How to Avoid a Climate Disaster, by Bill Gates
In his new book, tech philanthropist Bill Gates reports on a decade investigating the causes and effects of climate change and tackles issues that go to the roots of modern-day social dynamics.
Drawing on the knowledge of expert scientists, engineers, political scientists and finance analysts, Gates focuses on what must be done in order to stop the planet’s slide to certain environmental disaster.
This excerpt comes from Chapter 9, “Adapting to a Warmer World”. In it, Gates tells the story of a family he met in Kenya in 2009. Gates was in the country to learn about the lives of smallholder farmers, who work with less than four acres of land.
“The Talams didn’t have much,” he writes. “But what was happening on this small plot of land was drawing hundreds of farmers from miles around to learn what the owners were doing and how they could do it themselves.”
However, he cautions: “They have an amazing story of success, but climate change could undo all the progress they’ve made.”
Laban and Miriam greeted me at their front gate and started telling me their story. Two years before, they had been smallholder farmers practicing subsistence farming. Like most of their neighbors, they had been desperately poor. They grew corn (in Kenya, as in many places around the world, it’s known as maize) and other vegetables, some to eat themselves and the rest to sell at market. Laban would work odd jobs to make ends meet. To earn more income, he had bought a cow, which the couple would milk twice a day: They’d sell the morning milk to a local trader to get a small amount of cash, and they’d save the evening milk for themselves and their children. In all, the cow would produce three liters of milk per day; that’s less than a gallon each day to sell and split among a family of five.
By the time I met them, life for the Talams had improved dramatically. They now had four cows, which were producing 26 liters of milk every day. They sold 20 liters a day and kept six liters for themselves. Their cows earned them nearly $4 per day, which in that part of Kenya was enough to allow them to rebuild their home, grow pineapples for export, and send their children to school.
The turning point for them, they said, was the opening of a nearby milk-chilling plant. The Talams and other area farmers would take their raw milk to the plant, where it would be kept cold and eventually be transported nationwide, fetching higher prices than it could locally. The plant also served as a kind of training hub. Local dairy farmers could go there to learn how to raise healthier and more productive livestock, get vaccines for their cows, and even have the milk tested for contaminants to make sure it would bring a good price. If it didn’t measure up, they got tips on how to improve the quality.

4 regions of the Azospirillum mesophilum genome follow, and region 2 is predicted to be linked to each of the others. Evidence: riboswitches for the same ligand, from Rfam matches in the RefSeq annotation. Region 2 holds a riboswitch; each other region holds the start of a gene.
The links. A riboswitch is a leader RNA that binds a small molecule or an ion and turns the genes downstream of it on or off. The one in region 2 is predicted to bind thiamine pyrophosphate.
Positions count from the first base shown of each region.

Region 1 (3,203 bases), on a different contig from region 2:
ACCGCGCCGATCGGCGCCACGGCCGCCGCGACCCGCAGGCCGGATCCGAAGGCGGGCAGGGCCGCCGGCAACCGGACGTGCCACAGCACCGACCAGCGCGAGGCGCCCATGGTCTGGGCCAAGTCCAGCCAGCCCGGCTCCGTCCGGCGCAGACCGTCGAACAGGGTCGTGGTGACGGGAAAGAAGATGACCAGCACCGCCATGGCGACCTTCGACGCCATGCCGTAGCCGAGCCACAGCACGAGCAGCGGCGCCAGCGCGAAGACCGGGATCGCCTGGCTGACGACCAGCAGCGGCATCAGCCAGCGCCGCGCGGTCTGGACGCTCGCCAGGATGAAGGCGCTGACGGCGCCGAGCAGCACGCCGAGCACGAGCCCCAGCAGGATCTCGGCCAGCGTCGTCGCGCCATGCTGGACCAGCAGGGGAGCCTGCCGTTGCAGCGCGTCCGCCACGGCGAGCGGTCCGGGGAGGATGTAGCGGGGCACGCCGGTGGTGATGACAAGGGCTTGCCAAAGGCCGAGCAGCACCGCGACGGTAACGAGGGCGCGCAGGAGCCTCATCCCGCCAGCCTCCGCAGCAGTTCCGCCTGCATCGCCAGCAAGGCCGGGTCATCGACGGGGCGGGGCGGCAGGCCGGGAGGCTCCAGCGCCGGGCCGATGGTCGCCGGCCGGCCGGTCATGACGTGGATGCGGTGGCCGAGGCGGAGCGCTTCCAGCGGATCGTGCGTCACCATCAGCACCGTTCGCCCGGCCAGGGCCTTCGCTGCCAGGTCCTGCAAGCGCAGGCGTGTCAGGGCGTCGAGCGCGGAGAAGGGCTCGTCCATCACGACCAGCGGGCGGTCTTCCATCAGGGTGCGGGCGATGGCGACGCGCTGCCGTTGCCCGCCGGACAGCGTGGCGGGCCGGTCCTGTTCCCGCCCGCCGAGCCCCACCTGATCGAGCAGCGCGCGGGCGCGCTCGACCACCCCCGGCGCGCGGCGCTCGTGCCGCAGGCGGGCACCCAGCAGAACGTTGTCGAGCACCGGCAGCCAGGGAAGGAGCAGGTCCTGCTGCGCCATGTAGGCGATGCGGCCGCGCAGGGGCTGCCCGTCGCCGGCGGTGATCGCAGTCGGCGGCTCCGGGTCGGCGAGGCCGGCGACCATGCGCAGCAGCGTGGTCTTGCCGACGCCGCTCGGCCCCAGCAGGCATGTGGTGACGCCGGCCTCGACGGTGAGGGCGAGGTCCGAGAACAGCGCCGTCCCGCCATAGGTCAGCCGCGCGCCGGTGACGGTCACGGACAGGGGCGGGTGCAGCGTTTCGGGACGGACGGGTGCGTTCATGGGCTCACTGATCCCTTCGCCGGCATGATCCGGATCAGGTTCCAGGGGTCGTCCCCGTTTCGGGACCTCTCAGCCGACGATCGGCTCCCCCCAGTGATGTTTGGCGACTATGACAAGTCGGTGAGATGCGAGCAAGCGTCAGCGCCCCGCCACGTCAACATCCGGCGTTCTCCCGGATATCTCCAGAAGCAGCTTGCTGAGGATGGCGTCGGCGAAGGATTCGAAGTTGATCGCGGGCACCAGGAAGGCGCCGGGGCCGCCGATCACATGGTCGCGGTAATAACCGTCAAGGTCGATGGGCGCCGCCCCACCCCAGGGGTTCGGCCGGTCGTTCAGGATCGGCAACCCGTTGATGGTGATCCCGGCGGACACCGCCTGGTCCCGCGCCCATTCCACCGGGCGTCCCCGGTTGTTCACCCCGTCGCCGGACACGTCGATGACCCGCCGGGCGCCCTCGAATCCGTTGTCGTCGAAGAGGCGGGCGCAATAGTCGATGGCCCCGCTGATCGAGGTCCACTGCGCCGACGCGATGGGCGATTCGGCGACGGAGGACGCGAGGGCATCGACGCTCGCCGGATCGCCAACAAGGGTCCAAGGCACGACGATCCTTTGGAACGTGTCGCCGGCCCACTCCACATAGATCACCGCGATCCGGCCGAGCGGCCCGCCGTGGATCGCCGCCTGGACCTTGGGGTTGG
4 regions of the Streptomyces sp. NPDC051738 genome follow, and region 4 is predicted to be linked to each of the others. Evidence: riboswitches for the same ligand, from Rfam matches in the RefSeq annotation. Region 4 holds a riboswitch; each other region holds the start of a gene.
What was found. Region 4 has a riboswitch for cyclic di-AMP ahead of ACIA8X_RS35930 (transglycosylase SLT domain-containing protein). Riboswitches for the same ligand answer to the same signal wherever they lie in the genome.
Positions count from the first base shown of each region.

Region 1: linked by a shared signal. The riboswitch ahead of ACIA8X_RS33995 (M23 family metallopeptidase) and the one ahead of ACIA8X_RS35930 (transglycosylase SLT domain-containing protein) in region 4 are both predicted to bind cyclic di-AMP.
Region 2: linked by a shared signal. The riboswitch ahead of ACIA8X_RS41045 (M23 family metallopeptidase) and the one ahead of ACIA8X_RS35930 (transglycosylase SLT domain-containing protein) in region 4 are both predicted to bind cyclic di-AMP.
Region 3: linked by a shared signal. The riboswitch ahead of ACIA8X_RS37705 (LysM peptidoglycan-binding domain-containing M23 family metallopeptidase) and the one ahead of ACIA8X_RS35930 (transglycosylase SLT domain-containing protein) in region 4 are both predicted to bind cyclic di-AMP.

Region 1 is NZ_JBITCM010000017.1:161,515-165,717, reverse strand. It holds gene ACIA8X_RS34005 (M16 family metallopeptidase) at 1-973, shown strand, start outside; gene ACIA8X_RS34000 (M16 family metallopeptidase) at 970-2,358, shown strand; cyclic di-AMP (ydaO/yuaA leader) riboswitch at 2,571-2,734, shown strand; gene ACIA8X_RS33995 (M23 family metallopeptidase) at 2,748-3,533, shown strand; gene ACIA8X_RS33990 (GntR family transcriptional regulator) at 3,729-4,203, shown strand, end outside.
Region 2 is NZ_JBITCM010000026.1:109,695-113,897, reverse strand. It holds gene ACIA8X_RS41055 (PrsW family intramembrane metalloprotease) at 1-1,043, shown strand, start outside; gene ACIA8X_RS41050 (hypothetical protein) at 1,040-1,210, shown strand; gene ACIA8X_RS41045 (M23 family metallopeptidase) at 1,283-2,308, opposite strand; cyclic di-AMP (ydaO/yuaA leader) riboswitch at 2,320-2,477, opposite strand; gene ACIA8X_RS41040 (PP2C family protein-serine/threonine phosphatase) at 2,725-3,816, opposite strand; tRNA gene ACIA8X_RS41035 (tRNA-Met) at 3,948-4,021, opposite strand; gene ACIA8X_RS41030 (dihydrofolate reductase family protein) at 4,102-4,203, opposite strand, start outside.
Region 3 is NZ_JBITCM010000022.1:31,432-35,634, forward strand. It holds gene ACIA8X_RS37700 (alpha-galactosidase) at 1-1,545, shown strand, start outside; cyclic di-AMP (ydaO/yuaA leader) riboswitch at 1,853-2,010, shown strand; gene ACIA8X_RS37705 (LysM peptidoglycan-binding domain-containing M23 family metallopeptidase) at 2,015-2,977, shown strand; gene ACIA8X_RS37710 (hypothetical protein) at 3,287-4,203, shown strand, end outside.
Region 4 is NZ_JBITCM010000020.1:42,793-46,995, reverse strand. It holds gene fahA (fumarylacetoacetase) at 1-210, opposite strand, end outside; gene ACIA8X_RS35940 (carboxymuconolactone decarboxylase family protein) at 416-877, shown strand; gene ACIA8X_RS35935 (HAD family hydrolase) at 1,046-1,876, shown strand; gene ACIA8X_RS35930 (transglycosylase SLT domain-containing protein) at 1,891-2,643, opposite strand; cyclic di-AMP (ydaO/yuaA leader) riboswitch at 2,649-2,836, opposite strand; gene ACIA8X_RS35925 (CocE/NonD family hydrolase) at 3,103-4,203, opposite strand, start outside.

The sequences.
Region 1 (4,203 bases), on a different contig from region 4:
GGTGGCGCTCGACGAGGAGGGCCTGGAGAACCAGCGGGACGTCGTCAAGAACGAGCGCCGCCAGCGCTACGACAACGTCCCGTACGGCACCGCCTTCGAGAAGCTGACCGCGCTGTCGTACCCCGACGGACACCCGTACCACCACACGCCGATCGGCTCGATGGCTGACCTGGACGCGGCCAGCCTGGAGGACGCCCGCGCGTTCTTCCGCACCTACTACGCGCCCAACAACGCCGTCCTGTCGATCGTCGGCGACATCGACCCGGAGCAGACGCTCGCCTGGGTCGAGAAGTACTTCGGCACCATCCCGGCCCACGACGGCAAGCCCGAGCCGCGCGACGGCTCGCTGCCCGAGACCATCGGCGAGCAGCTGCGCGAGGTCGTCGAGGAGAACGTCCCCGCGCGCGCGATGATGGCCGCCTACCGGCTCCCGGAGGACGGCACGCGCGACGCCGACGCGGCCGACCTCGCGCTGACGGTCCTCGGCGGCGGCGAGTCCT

In Kenya, where the Talams live, roughly one-third of the population works in agriculture. Worldwide, there are 500 million small-holder farms, and about two-thirds of people in poverty work in agriculture. Yet despite their large numbers, smallholder farmers are responsible for remarkably few greenhouse gas emissions, because they can’t afford to use nearly as many products and services that involve fossil fuels. The typical Kenyan produces 55 times less carbon dioxide than an American, and rural farmers like the Talams produce even less.
But if you remember the problems with cattle that I mentioned in chapter 6, you’ll recognize the dilemma right away: The Talams bought more cattle, and cattle contribute more to climate change than any other livestock.
In that respect, the Talams weren’t unusual. For many poor farmers, earning more money is a chance to invest in high-value assets, including chickens, goats, and cows – animals that provide good sources of protein and a way to bring in extra cash by selling milk and eggs. It’s a sensible decision, and anyone who cares about reducing poverty would hesitate to tell them not to make it. That’s the conundrum: As people rise up the income ladder, they do more things that cause emissions. This is why we need innovations – so the poor can improve their lives without making climate change even worse.
The cruel injustice is that even though the world’s poor are doing essentially nothing to cause climate change, they’re going to suffer the most from it. The climate is changing in ways that will be problematic for relatively well-off farmers in America and Europe, but potentially deadly for low-income ones in Africa and Asia. DM/ ML
How to Avoid a Climate Disaster by Bill Gates (R475) is published by Penguin Random House. Visit The Reading List for South African book news – including excerpts! – daily.
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